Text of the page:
In cancer, precision medicine involves testing DNA from patients’ tumors to identify the mutations or other genetic changes that drive their cancer. Physicians then may be able to select a treatment for a particular patient’s cancer that best matches, or targets, the culprit mutations in the tumor DNA. While such therapies are not widespread yet, many cancer specialists believe precision treatments will be central to the future of cancer care.

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Innovative Stroke Treatments

Posted by Brigham and Women's Hospital March 31, 2015

Dr. Ali Aziz-Sultan

Each year, stroke impacts approximately 750,000 to 800,000 individuals in the United States. A leading cause of disability, many stroke survivors are left with significant speech, motor, and memory difficulties. More than half can’t return to work.

“Stroke takes a tremendous toll on patients, their families, and society in general,” says Dr. Ali Aziz-Sultan, Chief of Vascular/Endovascular Neurosurgery in the Department of Neurosurgery at Brigham and Women’s Hospital (BWH).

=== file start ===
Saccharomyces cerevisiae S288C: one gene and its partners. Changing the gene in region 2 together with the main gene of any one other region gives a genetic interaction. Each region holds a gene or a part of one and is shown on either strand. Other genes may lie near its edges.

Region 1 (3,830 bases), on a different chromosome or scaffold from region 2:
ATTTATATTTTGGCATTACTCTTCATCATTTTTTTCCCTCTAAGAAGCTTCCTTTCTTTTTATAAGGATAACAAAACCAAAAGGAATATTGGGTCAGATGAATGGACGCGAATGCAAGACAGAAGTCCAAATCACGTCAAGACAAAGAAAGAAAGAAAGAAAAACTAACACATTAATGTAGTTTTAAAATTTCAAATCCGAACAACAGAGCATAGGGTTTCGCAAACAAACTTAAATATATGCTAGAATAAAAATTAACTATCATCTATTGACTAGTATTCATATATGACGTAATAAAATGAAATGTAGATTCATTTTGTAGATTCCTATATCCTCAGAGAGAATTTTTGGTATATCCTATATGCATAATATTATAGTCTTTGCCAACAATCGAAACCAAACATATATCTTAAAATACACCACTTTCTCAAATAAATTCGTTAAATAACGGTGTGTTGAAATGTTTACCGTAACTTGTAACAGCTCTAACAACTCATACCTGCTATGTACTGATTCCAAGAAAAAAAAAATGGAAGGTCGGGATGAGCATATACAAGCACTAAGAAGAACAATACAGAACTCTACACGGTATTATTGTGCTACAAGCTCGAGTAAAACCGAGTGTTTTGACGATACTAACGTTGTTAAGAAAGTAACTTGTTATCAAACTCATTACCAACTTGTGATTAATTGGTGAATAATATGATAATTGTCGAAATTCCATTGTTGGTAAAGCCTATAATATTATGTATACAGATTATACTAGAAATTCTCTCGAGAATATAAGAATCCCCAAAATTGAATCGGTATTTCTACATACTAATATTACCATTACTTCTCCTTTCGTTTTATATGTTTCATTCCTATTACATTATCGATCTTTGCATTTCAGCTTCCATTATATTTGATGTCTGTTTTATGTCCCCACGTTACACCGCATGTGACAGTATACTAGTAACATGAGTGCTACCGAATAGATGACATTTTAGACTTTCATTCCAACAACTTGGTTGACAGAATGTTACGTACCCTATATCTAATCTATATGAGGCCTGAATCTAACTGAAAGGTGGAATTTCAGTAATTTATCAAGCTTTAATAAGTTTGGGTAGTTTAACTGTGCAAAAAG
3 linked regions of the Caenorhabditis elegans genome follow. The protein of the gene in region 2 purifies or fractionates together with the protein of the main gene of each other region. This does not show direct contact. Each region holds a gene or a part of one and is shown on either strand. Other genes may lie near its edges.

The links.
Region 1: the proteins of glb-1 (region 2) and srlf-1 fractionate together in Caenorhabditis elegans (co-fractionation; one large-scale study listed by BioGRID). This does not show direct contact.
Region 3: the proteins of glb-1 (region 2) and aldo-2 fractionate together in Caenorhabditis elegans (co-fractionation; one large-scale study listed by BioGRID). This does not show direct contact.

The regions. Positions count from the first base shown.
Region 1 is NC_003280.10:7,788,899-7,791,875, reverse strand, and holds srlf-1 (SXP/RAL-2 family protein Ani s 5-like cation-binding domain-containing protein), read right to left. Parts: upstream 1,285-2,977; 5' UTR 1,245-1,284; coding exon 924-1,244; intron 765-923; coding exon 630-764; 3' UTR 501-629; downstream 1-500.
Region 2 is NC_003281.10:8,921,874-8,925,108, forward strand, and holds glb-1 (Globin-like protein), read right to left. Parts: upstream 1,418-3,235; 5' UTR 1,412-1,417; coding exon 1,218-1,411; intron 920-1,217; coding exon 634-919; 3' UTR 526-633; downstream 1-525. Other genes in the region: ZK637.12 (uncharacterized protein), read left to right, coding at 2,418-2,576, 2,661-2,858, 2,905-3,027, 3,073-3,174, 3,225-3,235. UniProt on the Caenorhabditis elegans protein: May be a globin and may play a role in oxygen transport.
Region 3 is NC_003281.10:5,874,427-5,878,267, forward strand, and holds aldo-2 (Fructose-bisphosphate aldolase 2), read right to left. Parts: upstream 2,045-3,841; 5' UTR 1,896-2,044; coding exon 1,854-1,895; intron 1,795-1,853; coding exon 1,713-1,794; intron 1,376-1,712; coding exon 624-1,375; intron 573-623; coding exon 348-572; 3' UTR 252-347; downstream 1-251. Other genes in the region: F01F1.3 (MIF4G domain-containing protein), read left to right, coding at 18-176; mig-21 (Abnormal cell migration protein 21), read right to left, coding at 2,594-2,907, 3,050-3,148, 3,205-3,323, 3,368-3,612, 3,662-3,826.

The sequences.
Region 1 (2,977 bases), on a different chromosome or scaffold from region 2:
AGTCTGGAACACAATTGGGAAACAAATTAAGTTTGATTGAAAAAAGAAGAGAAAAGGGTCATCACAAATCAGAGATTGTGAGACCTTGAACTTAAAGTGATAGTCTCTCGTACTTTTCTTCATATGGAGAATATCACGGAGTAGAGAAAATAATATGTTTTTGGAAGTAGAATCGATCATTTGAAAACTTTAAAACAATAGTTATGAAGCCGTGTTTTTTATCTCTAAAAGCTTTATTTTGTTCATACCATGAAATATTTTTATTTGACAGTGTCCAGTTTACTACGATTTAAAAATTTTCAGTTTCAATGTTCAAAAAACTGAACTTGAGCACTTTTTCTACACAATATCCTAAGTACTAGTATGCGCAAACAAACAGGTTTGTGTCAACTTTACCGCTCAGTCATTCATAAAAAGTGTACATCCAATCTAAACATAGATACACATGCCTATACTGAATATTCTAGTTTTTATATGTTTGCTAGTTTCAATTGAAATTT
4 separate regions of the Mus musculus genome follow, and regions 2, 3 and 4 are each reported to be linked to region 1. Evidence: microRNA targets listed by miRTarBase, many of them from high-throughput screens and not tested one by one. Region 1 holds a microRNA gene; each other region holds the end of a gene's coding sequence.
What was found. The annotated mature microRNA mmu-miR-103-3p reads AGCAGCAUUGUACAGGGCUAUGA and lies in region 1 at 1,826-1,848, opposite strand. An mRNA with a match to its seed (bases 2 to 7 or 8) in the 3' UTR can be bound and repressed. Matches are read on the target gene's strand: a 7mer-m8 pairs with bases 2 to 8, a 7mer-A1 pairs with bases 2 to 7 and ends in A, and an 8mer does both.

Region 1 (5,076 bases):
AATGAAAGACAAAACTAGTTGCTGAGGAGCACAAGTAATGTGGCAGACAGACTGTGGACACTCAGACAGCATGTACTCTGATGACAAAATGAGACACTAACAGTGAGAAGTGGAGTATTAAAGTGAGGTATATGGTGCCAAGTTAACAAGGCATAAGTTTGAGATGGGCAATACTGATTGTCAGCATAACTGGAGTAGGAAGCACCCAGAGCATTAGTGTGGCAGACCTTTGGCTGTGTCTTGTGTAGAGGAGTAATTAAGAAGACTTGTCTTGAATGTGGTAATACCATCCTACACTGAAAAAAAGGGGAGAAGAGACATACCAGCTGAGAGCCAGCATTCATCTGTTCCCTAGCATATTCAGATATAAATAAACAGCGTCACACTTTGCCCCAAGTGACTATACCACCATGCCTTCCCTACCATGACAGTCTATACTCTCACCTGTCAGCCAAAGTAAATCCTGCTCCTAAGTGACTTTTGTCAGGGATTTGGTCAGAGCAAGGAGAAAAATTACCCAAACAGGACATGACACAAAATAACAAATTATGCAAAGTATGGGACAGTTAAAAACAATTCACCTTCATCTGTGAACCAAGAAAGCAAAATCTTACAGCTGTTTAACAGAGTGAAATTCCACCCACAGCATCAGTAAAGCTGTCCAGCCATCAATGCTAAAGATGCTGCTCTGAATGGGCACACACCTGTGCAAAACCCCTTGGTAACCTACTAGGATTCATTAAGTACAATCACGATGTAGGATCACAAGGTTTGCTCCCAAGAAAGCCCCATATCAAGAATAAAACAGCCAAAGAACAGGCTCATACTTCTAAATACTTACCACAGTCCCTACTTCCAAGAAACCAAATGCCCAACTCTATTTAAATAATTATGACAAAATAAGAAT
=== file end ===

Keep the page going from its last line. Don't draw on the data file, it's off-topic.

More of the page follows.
In this video, Dr. Aziz-Sultan presents the two major types of stroke – ischemic stroke caused by a blood clot in the brain and hemorrhagic stroke caused by bleeding in the brain (the result of a ruptured aneurysm). In addition, he discusses the newest catheter-based stroke treatments for both conditions.

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Groundbreaking Alzheimer’s Trial Featured on CBS News

Posted by Brigham and Women's Hospital March 26, 2015

Reisa A. Sperling, MD

Helene lost her mother to Alzheimer’s. Now, her sister is battling the disease. While Helene is not showing symptoms, scans of her brain show the buildup of amyloid plaques that are believed to lead to the development of Alzheimer’s.

CBS News interviewed Helene, who is participating in a groundbreaking international clinical trial that is the first to examine early treatment of older adults at risk for Alzheimer’s disease – with the hope of preventing memory loss before it begins. Led by Dr. Reisa Sperling, Director of the Center for Alzheimer Research and Treatment at Brigham and Women’s Hospital, the Anti-Amyloid Treatment in Asymptomatic Alzheimer’s Disease (A4) Study is for people without symptoms, but whose brain scans show the buildup of amyloid plaques. The A4 study is currently enrolling 1,000 participants at 60 sites in the United States, Canada, and Australia. To learn more about the A4 study and other studies for Alzheimer’s disease, please contact the BWH Center for Alzheimer Research and Treatment.